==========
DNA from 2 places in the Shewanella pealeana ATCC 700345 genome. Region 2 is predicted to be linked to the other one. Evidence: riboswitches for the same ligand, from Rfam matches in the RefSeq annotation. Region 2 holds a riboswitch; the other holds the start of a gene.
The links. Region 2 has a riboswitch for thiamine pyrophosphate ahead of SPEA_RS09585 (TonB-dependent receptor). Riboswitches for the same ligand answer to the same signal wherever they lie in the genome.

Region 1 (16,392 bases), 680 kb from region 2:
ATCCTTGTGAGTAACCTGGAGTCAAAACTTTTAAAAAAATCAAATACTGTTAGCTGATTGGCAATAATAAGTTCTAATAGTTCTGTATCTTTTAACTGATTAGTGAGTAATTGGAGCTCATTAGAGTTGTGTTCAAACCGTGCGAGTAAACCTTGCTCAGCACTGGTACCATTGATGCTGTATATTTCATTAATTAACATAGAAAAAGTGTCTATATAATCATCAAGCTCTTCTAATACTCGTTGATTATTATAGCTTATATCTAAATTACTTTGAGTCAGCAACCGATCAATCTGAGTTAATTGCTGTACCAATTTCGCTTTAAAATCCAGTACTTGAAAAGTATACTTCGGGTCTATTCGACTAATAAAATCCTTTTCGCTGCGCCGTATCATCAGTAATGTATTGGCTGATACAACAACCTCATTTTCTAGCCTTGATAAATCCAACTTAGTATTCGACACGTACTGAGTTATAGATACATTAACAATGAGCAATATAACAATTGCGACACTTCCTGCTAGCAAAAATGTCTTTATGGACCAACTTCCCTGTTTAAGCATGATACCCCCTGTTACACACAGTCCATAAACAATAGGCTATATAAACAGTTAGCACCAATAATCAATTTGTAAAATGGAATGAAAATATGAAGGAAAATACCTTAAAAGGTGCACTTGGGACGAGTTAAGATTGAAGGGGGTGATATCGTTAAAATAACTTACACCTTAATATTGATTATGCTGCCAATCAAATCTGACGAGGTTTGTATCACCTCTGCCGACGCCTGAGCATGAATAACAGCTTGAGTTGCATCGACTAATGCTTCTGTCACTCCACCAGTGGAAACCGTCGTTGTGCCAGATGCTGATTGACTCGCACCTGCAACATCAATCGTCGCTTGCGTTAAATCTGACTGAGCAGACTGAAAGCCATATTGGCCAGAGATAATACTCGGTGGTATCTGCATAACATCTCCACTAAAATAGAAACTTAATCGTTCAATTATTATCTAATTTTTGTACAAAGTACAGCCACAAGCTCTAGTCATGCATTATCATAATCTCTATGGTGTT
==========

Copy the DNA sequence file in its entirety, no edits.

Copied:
DNA from 2 places in the Shewanella pealeana ATCC 700345 genome. Region 2 is predicted to be linked to the other one. Evidence: riboswitches for the same ligand, from Rfam matches in the RefSeq annotation. Region 2 holds a riboswitch; the other holds the start of a gene.
The links. Region 2 has a riboswitch for thiamine pyrophosphate ahead of SPEA_RS09585 (TonB-dependent receptor). Riboswitches for the same ligand answer to the same signal wherever they lie in the genome.

Region 1 (16,392 bases), 680 kb from region 2:
ATCCTTGTGAGTAACCTGGAGTCAAAACTTTTAAAAAAATCAAATACTGTTAGCTGATTGGCAATAATAAGTTCTAATAGTTCTGTATCTTTTAACTGATTAGTGAGTAATTGGAGCTCATTAGAGTTGTGTTCAAACCGTGCGAGTAAACCTTGCTCAGCACTGGTACCATTGATGCTGTATATTTCATTAATTAACATAGAAAAAGTGTCTATATAATCATCAAGCTCTTCTAATACTCGTTGATTATTATAGCTTATATCTAAATTACTTTGAGTCAGCAACCGATCAATCTGAGTTAATTGCTGTACCAATTTCGCTTTAAAATCCAGTACTTGAAAAGTATACTTCGGGTCTATTCGACTAATAAAATCCTTTTCGCTGCGCCGTATCATCAGTAATGTATTGGCTGATACAACAACCTCATTTTCTAGCCTTGATAAATCCAACTTAGTATTCGACACGTACTGAGTTATAGATACATTAACAATGAGCAATATAACAATTGCGACACTTCCTGCTAGCAAAAATGTCTTTATGGACCAACTTCCCTGTTTAAGCATGATACCCCCTGTTACACACAGTCCATAAACAATAGGCTATATAAACAGTTAGCACCAATAATCAATTTGTAAAATGGAATGAAAATATGAAGGAAAATACCTTAAAAGGTGCACTTGGGACGAGTTAAGATTGAAGGGGGTGATATCGTTAAAATAACTTACACCTTAATATTGATTATGCTGCCAATCAAATCTGACGAGGTTTGTATCACCTCTGCCGACGCCTGAGCATGAATAACAGCTTGAGTTGCATCGACTAATGCTTCTGTCACTCCACCAGTGGAAACCGTCGTTGTGCCAGATGCTGATTGACTCGCACCTGCAACATCAATCGTCGCTTGCGTTAAATCTGACTGAGCAGACTGAAAGCCATATTGGCCAGAGATAATACTCGGTGGTATCTGCATAACATCTCCACTAAAATAGAAACTTAATCGTTCAATTATTATCTAATTTTTGTACAAAGTACAGCCACAAGCTCTAGTCATGCATTATCATAATCTCTATGGTGTT